The successful transfer of post-smolts depends on the fish’ abilities to mount good stress responses, initiate neural adaptations and maintain cognitive properties (neural plasticity) to sustain resilience during the sensitive SW phase. However, current year-round transfer strategies can expose farmed post-smolt Atlantic salmon (Salmo salar ) to a broad range of thermal stressors that may challenge these functions, with negative implications regarding fish allostasis, health and welfare.
Material and methods
To investigate the effect of various transfer strategies , SW adapted post-smolts at 10-13ºC were transferred to low (10ºC, 7ºC, and 4ºC) and high temperatures (13ºC, 16ºC, and 18ºC), with thermal differences consistent with off-(winter) and on-(summer) season transfer strategies. D ifferences in allostatic loads, altered physiological states, and capacities to overcome these thermal challenges were evaluated based on the stress response, neural plasticity and ability to withstand stress: Fish were examined for modulations in primary stress responses (plasma cortisol levels ) and telencephalic neural plasticity genes important for cognition (neurod, bdnf, pcna, c-fos, mr, gr1, gr2 and hsd11b2) following the transfer, acclimation and in response to an acute challenge test (ACT) using confinement stress.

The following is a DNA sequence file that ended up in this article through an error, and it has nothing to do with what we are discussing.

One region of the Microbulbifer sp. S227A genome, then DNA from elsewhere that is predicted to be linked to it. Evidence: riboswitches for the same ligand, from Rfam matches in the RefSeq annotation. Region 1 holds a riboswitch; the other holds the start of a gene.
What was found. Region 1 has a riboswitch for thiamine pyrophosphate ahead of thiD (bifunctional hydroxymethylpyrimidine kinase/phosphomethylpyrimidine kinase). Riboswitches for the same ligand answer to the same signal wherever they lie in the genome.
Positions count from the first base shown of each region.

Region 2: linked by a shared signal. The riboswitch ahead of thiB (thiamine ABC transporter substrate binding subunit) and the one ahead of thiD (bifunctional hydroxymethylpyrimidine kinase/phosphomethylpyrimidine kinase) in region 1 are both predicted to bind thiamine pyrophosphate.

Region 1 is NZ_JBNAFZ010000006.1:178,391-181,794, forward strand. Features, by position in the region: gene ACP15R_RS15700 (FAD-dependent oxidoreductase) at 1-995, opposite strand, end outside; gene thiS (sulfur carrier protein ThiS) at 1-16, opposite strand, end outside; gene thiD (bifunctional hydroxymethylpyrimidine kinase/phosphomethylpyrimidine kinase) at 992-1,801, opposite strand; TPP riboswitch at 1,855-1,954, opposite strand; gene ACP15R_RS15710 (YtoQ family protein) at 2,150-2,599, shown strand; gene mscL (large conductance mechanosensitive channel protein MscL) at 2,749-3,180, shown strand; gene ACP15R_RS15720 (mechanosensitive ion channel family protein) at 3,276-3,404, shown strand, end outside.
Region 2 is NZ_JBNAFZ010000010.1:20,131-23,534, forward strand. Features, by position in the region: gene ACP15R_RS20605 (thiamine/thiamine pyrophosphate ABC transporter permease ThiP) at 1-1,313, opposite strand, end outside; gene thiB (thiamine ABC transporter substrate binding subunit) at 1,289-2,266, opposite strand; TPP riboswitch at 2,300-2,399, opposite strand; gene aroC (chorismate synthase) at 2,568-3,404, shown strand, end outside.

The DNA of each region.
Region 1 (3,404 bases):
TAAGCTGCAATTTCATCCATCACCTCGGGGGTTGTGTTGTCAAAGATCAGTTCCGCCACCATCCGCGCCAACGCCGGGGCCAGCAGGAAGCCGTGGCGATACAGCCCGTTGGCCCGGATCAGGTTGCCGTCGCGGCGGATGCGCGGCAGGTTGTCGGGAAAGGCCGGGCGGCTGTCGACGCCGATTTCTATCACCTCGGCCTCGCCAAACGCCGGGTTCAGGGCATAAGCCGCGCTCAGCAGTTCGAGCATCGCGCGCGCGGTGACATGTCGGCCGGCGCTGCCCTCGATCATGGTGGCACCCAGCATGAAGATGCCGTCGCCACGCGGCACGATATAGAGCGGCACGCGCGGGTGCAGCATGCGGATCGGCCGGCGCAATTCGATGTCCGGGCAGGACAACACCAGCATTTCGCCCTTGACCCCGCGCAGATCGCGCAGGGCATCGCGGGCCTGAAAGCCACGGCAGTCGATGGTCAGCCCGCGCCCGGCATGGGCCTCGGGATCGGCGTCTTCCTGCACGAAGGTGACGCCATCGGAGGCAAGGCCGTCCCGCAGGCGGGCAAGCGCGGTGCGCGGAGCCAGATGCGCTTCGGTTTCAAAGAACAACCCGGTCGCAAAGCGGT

Results and discussion
Our findings show that elevated allostatic loads are present at both ends of the thermal profile, however, post-smolts clearly have a higher ability to withstand low temperatures compared to high ones. Accordingly, post-smolts retained robust abilities to maintain brain plasticity and initiate key neural adaptations against low thermal challenges. In contrast, post-smolt transfer to elevated temperatures adversely inhibited stress responses and neural functions, pointing to allostatic overload and poorer capacities to deal with increasing thermal challenges. In all, these findings demonstrate thermal differences in the production environment is associated with stresses that can alter key neural processes important for good stress management, abilities still conserved at low temperatures, but not at higher ones. This conforms to the natural life-history strategies of Atlantic salmon and highlights the importance of satisfying low thermal requirements of post-smolts during production, but also points to the potential future challenges of climate change.